# Modular arithmetic. $x \equiv 1 \pmod {m^k}$ implies $x^m \equiv 1 \pmod {m^{k+1}}$

Show that for $$k \gt 0$$ and $$m \ge 1$$, $$x \equiv 1 \pmod {m^k}$$ implies $$x^m \equiv 1 \pmod {m^{k+1}}$$

This question has already been asked in SE (Show that for $k \gt 0$ and $m \ge 1$, $x \equiv 1 \pmod {m^k}$ implies $x^m \equiv 1 \pmod {m^{k+1}}$.), but I think it´s not really answered. ( the hint given was enough but I didn’t realize it before)

I tried with Fermat´s little theorem but I get nowhere.

note: If $$a \equiv b \pmod m$$, then $$a \cdot t \equiv b \cdot t \pmod {m \cdot t}$$ with $$t \gt 0$$ (don´t know if this is useful)

Any help would be appreciated. Thanks.

• That is correctly answered (though that was just a hint). You need to look closer to the binomial expansion. For the terms $r \geq 2$ they are divisible by $m^{k+1}$, and for the term $r = 0$ it is $1$, so you really need to look at only one term... – Hw Chu Jul 24 '19 at 22:36
• What about the answer given to the linked question confuses you? – rogerl Jul 24 '19 at 22:37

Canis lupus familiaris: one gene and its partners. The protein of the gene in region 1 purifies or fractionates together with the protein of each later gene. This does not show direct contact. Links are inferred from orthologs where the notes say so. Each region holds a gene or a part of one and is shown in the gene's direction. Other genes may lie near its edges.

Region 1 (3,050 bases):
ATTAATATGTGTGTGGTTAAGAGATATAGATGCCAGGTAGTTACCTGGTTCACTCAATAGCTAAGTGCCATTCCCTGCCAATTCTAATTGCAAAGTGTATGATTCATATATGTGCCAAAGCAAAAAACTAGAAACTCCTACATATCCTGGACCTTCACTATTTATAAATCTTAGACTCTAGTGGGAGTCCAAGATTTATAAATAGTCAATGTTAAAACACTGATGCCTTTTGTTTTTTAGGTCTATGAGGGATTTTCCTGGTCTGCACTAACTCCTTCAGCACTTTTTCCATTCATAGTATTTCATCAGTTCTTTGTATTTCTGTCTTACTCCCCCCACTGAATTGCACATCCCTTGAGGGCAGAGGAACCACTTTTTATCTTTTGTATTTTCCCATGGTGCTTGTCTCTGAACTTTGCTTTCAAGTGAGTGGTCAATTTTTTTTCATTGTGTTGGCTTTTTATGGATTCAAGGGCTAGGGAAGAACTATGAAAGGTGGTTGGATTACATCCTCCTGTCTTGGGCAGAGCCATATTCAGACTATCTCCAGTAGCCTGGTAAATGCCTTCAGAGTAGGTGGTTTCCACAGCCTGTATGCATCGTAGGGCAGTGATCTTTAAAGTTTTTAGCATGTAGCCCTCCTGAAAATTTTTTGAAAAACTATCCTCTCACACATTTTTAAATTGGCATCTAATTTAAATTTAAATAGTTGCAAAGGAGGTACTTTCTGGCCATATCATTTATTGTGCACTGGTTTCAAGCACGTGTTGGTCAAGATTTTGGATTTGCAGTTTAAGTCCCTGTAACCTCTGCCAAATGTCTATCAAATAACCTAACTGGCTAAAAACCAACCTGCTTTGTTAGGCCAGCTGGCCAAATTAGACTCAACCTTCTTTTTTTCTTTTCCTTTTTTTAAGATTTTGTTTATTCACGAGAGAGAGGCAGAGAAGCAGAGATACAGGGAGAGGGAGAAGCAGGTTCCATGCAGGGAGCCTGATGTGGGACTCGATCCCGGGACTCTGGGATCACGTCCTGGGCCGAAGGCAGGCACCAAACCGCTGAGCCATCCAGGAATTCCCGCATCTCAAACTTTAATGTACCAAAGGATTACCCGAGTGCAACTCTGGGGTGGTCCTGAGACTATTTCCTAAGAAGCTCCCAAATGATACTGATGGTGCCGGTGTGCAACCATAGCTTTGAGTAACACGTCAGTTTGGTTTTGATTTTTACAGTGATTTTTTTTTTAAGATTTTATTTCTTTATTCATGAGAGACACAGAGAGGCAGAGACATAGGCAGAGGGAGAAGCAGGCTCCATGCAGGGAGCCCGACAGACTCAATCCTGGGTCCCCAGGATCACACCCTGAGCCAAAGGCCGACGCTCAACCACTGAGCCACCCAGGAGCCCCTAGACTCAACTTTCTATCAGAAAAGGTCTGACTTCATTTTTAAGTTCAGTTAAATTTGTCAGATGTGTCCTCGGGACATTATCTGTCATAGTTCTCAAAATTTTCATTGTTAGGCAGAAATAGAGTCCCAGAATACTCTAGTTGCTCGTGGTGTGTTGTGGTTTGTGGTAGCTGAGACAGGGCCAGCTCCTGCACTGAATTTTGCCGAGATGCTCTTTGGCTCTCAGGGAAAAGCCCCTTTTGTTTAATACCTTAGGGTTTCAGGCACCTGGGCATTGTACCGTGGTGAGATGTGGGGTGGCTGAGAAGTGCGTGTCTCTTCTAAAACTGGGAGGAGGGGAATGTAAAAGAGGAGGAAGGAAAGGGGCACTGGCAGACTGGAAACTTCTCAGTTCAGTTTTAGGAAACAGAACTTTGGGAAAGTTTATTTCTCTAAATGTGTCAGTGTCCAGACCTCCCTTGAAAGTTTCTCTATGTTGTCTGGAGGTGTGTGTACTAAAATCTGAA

• @HwChu that is exactly what I don´t understand about it, because as I see it, when $r=1$ the term does not contain an $m^{k+1}$ then $x^m = 1 + nm^k + qm^{k+1}$ which is not what is desired, right? – Octavio Berlanga Jul 24 '19 at 22:47
• @Hw Chu now I see what you meant, thank you – Octavio Berlanga Jul 25 '19 at 1:00

$$x \equiv 1 \pmod {m^k}\implies$$

There is an integer $$M$$ so that $$x = 1 + Mm^k$$.

$$x = (1 + M*m^k)$$ and $$x^m = (1+M*m^k)^m$$ and by binomial theorem will equal $$1 + Mm^{k+1} +$$ bunch of terms all times $$m$$ to power greater than $$k+1$$.

i.e.

So $$x^m = (1 + Mm^k)^m = 1 + m*M*m^k + \sum_{j=2}^m {m\choose j}M^jm^{jk}=$$

$$1 + M*m^{k+1} + m^{k+1}\sum+{j=2}^m {m\choose j}M^jm^{jk-(k+1)}$$.

(Note: If $$j \ge 2$$ then $$jk-(k+1)=(j-1)k - 1\ge k-1 \ge 0$$ so )

$$Mm^{k+1} \equiv 0 \pmod{m^{k+1}}$$ and $$m^{k+1}\sum+{j=2}^m {m\choose j}M^jm^{jk-(k+1)}\equiv 0 \pmod{m^{k+1}}$$

$$x^m \equiv 1\pmod {m^{k+1}}$$.

We have $$x^m - 1 = (x-1) (x^{m-1} + x^{m-2} + \cdots + 1)$$. Now, by hypothesis, $$m^k \mid x-1$$. On the other hand, since $$k > 0$$, we also have $$x \equiv 1 \pmod{m}$$, so $$x^{m-1} \equiv 1 \pmod{m}$$, $$x^{m-2} \equiv 1 \pmod{m}$$, ..., $$1 \equiv 1 \pmod{m}$$. Therefore, $$x^{m-1} + x^{m-2} + \cdots + 1 \equiv 1 + 1 + \cdots + 1 = m \equiv 0 \pmod{m}$$, so $$m \mid x^{m-1} + x^{m-2} + \cdots + 1$$.

Consequence of binomial expansion. If $$x=m^kn+1$$ then $$x^m=(m^kn+1)^m$$ the expansion of this has the exponent on $$m$$ in each term, except the last 2, greater than k( in fact multiples of k prior to coefficients). The last term is $$1^m$$ and the second last has $${{m}\choose {m-1}}=m$$ as a coefficient. fleabloods answer tipped me off to my mistakes.